The day after Labor Day used to be a smaller version of New Year’s Day, at least in terms of the cultural calendar. It marked a distinct change from one season to another. Traditionally it is/was the first day of the school year. It marked the end of “the season” in touristy and resort areas. It was the day after which fashionable people no longer wore white and changed over to their earth-toned, autumn wardrobe.
Of course, some of those traditions no longer apply. We start school in August. We tend to vacation earlier in the summer, and wear whatever colors we want. There is no right or wrong to these traditions and our observance of them or lack thereof. But we ought to know why we do what we do. And this shows how there can be spiritual, Christian significance to a perfectly secular holiday like Labor Day.
Labor Day got started in the late 19th Century as a celebration promoted by the labor movement, which was behind the unionizing of the labor force in the aftermath of last stages of the Industrial Revolution. Therefore, when we think of it in deeper terms than a three day weekend and chance to barbecue, we usually think of it in terms of blue collar labor particularly. And in secular terms the holiday does focus on large scale manual labor in factories. But what we Christians can celebrate, should we choose, is better understood as our vocations. Our labor is whatever God has given us to do—as individuals, family members, church members, employers and employees. Maybe we should call it Vocation Day.
Most of your vocations get covered in the Table of Duties in your catechism. That is, what does the Bible say about how you should be clergy or laity, a husband or wife, parent of child, government official and/or citizen, employers or employee, neighbor, and so forth? It references various verses that talk about how to fulfill those roles in God-pleasing ways. But I really like the catch-all phrase from Colossians—“whatever you do.”
God doesn’t send you a daily to-do list, at least not with any specificity to it. We all have different jobs, interests, and obligations. But whatever we do, we are to do in the Name of our Lord Jesus Christ. You can’t cheat people, insult them, belittle them, take advantage of them, ignore their needs, or anything like that in the name in the Jesus. Whatever your job is, and whomever you interact with, you are to speak and act as though you are sent to bring Christ to the situation. You’re doing it for Him, in His Name.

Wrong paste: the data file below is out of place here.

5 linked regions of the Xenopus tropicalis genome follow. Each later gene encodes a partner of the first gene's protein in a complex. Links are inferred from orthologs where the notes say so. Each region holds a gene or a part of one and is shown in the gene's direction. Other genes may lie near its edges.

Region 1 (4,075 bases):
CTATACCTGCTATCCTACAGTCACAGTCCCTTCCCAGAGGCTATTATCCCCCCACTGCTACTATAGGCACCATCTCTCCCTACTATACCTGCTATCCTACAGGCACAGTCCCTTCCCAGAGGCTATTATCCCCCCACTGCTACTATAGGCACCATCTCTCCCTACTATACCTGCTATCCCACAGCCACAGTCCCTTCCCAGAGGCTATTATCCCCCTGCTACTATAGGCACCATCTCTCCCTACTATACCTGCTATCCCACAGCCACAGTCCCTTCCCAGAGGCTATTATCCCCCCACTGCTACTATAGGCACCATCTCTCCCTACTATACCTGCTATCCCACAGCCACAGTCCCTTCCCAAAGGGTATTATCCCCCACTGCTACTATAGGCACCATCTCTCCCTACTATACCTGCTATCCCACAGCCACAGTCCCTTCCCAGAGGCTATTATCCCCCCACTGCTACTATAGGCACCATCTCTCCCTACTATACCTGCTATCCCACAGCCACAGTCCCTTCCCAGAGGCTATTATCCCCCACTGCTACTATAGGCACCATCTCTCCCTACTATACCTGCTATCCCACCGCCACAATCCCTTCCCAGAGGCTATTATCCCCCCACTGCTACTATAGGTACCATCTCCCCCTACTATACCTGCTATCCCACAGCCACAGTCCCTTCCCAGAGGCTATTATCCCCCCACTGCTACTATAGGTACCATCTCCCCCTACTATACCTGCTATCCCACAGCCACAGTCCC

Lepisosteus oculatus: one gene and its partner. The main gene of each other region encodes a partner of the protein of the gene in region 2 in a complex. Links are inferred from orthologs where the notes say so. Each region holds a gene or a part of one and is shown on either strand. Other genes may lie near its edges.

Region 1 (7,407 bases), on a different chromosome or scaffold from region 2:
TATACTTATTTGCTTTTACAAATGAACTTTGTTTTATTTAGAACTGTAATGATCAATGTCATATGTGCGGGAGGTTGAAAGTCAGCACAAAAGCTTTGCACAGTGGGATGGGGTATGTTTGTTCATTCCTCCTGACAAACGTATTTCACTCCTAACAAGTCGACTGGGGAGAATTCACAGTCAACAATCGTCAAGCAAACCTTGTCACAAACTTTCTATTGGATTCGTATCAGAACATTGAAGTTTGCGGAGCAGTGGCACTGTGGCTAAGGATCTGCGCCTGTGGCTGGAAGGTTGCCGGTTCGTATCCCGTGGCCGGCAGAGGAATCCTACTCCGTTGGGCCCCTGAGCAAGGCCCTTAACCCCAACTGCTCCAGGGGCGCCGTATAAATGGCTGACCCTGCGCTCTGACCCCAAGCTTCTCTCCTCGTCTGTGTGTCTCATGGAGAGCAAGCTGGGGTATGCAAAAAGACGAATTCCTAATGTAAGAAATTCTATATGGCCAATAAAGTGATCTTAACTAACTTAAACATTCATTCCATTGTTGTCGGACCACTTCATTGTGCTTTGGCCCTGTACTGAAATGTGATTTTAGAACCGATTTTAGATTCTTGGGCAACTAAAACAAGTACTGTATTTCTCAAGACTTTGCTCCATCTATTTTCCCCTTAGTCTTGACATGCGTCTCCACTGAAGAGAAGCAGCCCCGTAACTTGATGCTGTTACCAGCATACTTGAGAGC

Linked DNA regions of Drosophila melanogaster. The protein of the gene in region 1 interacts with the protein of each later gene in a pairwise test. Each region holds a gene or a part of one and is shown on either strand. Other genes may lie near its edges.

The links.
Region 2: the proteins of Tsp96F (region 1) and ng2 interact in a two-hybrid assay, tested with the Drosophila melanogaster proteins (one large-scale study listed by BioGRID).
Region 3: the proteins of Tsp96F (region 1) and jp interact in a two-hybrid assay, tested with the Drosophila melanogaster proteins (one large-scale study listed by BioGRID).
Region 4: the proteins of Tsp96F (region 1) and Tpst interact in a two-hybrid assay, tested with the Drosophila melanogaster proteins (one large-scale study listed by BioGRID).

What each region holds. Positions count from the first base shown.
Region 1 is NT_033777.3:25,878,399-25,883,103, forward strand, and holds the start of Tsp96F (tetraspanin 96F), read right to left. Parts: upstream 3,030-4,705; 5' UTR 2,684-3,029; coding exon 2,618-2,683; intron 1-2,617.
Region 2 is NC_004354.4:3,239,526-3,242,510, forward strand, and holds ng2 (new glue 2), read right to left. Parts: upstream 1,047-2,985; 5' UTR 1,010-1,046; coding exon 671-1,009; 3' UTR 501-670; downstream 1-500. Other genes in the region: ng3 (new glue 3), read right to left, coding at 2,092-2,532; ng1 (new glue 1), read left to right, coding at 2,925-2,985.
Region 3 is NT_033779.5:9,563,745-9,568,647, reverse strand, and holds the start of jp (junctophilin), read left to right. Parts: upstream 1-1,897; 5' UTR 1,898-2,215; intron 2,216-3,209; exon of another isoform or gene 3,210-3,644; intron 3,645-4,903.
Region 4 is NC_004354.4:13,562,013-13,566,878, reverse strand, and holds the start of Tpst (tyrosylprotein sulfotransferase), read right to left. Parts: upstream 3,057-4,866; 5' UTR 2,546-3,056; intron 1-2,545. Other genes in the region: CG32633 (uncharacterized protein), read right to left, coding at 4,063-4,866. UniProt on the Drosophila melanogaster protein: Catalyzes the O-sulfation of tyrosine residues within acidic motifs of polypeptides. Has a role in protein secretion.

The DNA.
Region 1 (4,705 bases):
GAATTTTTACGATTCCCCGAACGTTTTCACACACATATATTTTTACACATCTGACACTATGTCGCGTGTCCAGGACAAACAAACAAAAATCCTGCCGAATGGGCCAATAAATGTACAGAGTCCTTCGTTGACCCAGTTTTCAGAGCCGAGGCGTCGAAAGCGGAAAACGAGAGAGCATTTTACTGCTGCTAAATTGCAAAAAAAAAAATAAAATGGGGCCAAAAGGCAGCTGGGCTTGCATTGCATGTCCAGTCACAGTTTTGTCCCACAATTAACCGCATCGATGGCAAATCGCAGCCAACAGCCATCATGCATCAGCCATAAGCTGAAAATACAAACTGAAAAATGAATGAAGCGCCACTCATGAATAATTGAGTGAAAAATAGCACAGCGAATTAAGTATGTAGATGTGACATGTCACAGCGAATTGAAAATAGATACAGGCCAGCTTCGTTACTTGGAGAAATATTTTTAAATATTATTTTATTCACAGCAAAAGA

As you head into a new season and year (sort of, in a way) celebrate the work God has given you to do. Give thanks for the opportunity to serve. Look at even the most boring or mundane parts of your routine as a means of serving the Lord. We have a holiday called Labor Day, the real labor of being Christians takes no holidays; it is the thing the holidays celebrate.
In Christ, Pastor Speckhard
How then will they call on him in whom they have not believed? And how are they to believe in him of whom they have never heard? And how are they to hear without someone preaching? And how are they to preach unless they are sent? As it is written, “How beautiful are the feet of those who preach the good news!” Rom. 10:14-15
These famous words from St. Paul describe the chain by which grace from God gets to the individual Christian. That chain includes faith, the Word, preaching, and the congregation and wider Christian community. How will someone in the future be a faithful Christian? Because God will reach them through congregations that gather around preaching and teaching of the Word and send people around the world and across the generations to perpetuate it.
For a couple of years here at St. Paul’s we have been focused on the next generation. Will today’s little children grow up to learn the faith and pass it along? Forty years from now, will today’s six year olds be bringing their own children to church, teaching them the faith at home, and also educating them in the Word in a Christian school? Who can say?
But we can apply the same kind of chain reasoning to that question. Today’s six year olds will not mature in the Word if they cannot read. And they won’t learn to read without teachers and books. And there won’t be any Christian teachers or classrooms if the Christian community doesn’t raise them up and equip them. We can’t guarantee that anyone will believe the Word they are taught, but we can guarantee that they won’t believe it if they aren’t taught it.